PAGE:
What's Left After War, a Pandemic and Nationalism? Dog Act at Main Street Theater

Jose Moreno as Dog and Tamara Siler as Rozetta Stone in Dog Act.
Photo by Ricornel Productions
Jose Moreno as Dog and Tamara Siler as Rozetta Stone in Dog Act.
When all else is gone, humans will still have stories to tell, and the need to hear them. That premise is  central to the plot of Dog Act by Liz Duffy Adams, in which a woman and her "Dog" travel the post-apocalyptic new wilderness of the northeastern United States. With hopes of somehow getting to China.

And yes, it's a comedy despite the dire surroundings of a world that has succumbed to multiple destructive impulses and events: war, pandemic, nationalism. If it sounds like today, the good news/bad news is: it premiered in 2004.

Main Street Theater mounted a production of Dog Act in 2012. This version, directed by Andrew Ruthven, includes original cast member Tamara Siler as Zetta Stone, the traveling player, as well as Chaney Moore, José Moreno, Trey Morgan Lewis, Shondra Marie and Nathan Wilson.

Dog is a human who has decided to demote himself as a species. Asked how she happened to pick a dog for that role, Adams said multiple elements sparked her idea.

"I had just seen a Wooster Group production. There was a young man who was playing a dog and there was something very sweet about that. Around the same time I read Sylvia by [A.R.] Gurney and it infuriated me. It's about a female dog named Sylvia and it's meant to be played by a young woman. And I thought it was a dreadful play and sexist and infuriating and I threw it across the room.  I sort of felt like 'I'll show you how to write a person playing a dog.'

"Those are maybe not very profound sparks but the fact that dogs sort of are famous for virtues that we like to think are also human virtues but aren't always. Lovingness and courage and loyalty, open-heartedness and generosity of spirit. Dogs are always there for whatever it is. So I'm attracted to that.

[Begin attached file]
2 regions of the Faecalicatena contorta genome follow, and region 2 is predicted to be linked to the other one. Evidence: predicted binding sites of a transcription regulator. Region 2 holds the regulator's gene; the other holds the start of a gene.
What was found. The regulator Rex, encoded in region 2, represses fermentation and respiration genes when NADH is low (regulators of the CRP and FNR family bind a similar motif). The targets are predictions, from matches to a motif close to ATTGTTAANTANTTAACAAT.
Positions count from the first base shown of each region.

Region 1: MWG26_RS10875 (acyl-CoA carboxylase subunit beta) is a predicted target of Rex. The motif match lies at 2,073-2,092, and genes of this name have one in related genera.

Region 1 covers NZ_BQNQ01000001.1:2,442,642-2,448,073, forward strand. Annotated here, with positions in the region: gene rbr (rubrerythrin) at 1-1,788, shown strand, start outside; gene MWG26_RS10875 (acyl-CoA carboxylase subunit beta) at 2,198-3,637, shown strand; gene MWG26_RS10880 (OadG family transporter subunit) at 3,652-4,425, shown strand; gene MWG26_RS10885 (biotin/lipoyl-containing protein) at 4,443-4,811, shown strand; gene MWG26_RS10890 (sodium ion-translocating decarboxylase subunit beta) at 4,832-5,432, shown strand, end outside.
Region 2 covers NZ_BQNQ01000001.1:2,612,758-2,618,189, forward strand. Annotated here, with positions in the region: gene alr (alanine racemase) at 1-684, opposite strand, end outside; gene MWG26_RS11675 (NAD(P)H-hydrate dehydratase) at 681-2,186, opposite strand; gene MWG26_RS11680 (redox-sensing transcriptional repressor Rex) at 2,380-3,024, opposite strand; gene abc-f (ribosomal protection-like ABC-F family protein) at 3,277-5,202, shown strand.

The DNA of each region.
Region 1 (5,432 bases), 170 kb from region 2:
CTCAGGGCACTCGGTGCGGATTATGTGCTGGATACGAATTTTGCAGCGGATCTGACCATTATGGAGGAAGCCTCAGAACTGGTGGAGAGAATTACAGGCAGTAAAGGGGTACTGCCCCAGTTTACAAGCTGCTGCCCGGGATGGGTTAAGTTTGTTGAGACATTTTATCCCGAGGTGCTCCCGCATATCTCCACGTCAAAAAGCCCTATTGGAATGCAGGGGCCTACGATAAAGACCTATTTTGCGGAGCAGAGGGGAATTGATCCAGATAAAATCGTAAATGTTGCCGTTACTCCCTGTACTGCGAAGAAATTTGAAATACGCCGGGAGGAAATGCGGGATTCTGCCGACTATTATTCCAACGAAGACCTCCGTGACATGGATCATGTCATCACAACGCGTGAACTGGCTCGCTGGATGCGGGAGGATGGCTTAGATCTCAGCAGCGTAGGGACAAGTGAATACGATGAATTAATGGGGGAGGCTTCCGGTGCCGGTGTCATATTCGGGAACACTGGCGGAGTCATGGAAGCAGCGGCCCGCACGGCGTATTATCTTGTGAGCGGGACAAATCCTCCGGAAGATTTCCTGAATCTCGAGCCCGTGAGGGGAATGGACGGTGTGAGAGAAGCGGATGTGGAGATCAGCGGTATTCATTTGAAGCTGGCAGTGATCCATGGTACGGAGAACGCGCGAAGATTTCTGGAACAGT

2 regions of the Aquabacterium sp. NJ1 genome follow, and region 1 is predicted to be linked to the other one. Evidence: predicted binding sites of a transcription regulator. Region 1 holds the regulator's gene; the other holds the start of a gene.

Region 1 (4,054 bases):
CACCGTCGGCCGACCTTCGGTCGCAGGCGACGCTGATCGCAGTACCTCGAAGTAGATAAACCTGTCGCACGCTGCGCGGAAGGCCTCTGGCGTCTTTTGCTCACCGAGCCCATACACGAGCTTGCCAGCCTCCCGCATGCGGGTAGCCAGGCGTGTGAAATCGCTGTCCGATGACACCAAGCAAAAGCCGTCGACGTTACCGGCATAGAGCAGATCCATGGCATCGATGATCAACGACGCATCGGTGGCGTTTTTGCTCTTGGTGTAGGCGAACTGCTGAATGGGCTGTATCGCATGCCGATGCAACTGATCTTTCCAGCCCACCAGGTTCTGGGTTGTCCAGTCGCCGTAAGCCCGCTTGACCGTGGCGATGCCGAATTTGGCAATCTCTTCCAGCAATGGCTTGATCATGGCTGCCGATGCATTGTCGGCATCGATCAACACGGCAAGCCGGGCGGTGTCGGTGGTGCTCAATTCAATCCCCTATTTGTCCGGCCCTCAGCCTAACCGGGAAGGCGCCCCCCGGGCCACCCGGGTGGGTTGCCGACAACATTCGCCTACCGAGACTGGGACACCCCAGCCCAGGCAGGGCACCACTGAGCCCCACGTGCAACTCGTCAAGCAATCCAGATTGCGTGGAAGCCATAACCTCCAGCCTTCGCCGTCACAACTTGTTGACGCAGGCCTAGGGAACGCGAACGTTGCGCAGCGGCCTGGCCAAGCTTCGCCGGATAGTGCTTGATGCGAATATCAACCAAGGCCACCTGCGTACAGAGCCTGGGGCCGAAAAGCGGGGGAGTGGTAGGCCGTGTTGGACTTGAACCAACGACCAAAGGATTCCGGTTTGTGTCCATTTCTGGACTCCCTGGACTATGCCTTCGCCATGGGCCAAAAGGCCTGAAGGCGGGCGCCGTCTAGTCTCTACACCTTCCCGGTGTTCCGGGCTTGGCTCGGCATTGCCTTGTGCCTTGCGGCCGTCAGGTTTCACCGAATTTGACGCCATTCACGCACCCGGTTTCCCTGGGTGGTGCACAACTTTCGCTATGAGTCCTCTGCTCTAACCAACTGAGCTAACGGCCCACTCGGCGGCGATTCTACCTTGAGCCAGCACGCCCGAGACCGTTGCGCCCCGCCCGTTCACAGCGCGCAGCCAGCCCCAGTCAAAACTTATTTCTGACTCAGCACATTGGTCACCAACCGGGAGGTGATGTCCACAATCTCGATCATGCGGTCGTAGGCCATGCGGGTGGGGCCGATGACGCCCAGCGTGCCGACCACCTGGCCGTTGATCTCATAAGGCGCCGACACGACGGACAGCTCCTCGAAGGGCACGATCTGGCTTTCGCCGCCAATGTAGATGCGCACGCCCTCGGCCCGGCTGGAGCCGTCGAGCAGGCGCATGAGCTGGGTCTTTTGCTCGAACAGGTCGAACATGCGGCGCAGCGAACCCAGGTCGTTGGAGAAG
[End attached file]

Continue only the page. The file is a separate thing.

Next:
"But the idea that a person would opt out of the burden of being human was very interesting to me. That a desire to evade failed responsibilities that are so burdensome. Having the responsibility of everything that being human entails," she said.

Dog does have a particular reason for opting out of humanity and, according to Adams, "to embrace the simplicity and purity of being a working dog. It simplifies what we need to do in life. One of the things about being human is how complicated it is and we all sort of struggle with that."

As the play — and it includes a play within a play — goes on, Zetta and Dog encounter a couple of scavengers — Bud and Coke — who are from a group of people who are pretty rough and dangerous, Adams said. They also meet a pair of other vaudevillians who've lost everything and they join forces.

Adams explains that the idea of China — "they're not clear about geography — is more of a pleasant mythical place rather than a realistic destination. Cities around them have been destroyed but they really don't know if that's the case everywhere.

A central question in the play is how do people behave in such daunting circumstances. And that is not a simple question of good and bad, righteous and malign for Adams.

"How do we live well. How do we live as human beings in a way that is morally, profoundly good in an ethical sense?"  Zetta is an example of somebody who is inherently good. But nobody is evil in the play. Everybody is just making their own accommodations."

Adams is going to be in Houston to see the production. She has been busy since she wrote it with other plays; she'll be in rehearsals here for her latest play: Born With Teeth which will premiere in May at the Alley Theatre.

"Story telling is one of those things that make us human.  It’s the original art form. As soon as we had language we were telling stories. And the stories were about what happened. We create our sense of ourselves through story telling and I think that's really an eternal part of human nature."

Performances are scheduled for March 26 through April 16 (previews March 20, 24, 25) at 7:30 p.m. Thursdays through Saturdays and 3 p.m. Sundays at Main Street Theater's Rice Village location, 2540 Times Boulevard. Proof of negative COVID test or vaccination card required. Masks optional. For more information, call 713-524-6706 or visit  $36-$55.

The production will also be available for streaming April 7-17. $20-$40.